02. Butterfly music
03. It's all the same
05. Holy roller
06. Portable realm
07. Sai Baba
08. On the other side of the wall
10. Bliss trip
11. Mother of the universe
- Shambhu Babaji / bass, acoustic guitar
- Jake Milton / drums, percussion
- Alan Mostert / acoustic & electric guitars, bass
- Raja Ram / flute, bells, chimes, percussion
Cautoin: this record - the fifth offering by the band - is absolutely dire. You are recommended to avoid it at all costs. Aside from seven minutes of indescribably beautiful interplay between Raja Ram on flute and Alan on guitar on "It's all the Same", it is utter garbage from start to finish. Destroy on sight.
The group had, by this stage, parted company with both the masterly vocalist and front-man, Shiva (Phil) Jones, and his side-kick on rhythm guitar, Dave Codling - (each of whom was soon to re-surface in the short-lived KALA) - and thereafter succeeded only in carting their pseudo-Eastern mystic baggage down an increasing number of dead ends until they, finally and thankfully, wholly imploded.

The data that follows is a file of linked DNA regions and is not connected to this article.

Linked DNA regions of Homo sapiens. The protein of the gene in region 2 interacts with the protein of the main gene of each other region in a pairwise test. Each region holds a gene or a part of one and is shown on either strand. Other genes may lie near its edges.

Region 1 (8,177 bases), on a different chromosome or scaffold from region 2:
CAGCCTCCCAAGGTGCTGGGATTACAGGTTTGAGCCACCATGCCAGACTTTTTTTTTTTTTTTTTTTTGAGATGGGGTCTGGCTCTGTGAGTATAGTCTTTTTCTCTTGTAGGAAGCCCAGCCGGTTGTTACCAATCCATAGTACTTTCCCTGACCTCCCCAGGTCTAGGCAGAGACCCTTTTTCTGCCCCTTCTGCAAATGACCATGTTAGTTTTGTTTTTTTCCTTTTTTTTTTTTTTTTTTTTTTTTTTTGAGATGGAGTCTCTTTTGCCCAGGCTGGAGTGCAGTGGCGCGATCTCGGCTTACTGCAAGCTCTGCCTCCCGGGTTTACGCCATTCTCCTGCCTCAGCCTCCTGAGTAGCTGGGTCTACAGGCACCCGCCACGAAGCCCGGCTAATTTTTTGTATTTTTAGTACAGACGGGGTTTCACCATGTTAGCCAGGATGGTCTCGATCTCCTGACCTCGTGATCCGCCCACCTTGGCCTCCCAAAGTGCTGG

But it was all so tragic. The fact is that, whereas the band's five albums between them only contained enough decent music to justify filling one mid-price CD (never mind the two full-priced, chant-riddled offerings they eventually put out), when performing "live", away from the confines of the studio, they were simply electrifying - probably one of the most memorable bands I have ever seen - and could manufacture an absolutely fantastic atmosphere through their magical playing, with Alan's virtuoso lead guitar wailing and floating gloriously above the driving, tight-knit rhythm supplied by Jake, Dave and Shambhu, whilst Raja Ram danced with his flute and Shiva danced with the audience. This was psychedelic rock at its finest. Some scoffed and said it was ridiculous and pretentious. Maybe. But who cares? The band was terrific when I saw them in 1969, even better when I saw them in 1970, and absolutely magnificent when I saw them in 1971. So stuff the critics, as far as I am concerned, the only sense impression that counts is my own, and, in my view, Quintessence were just a truly dynamic "live" outfit who couldn't hope to recapture in the studio the atmosphere they generated on stage and, predictably, fell miserably and depressingly short.....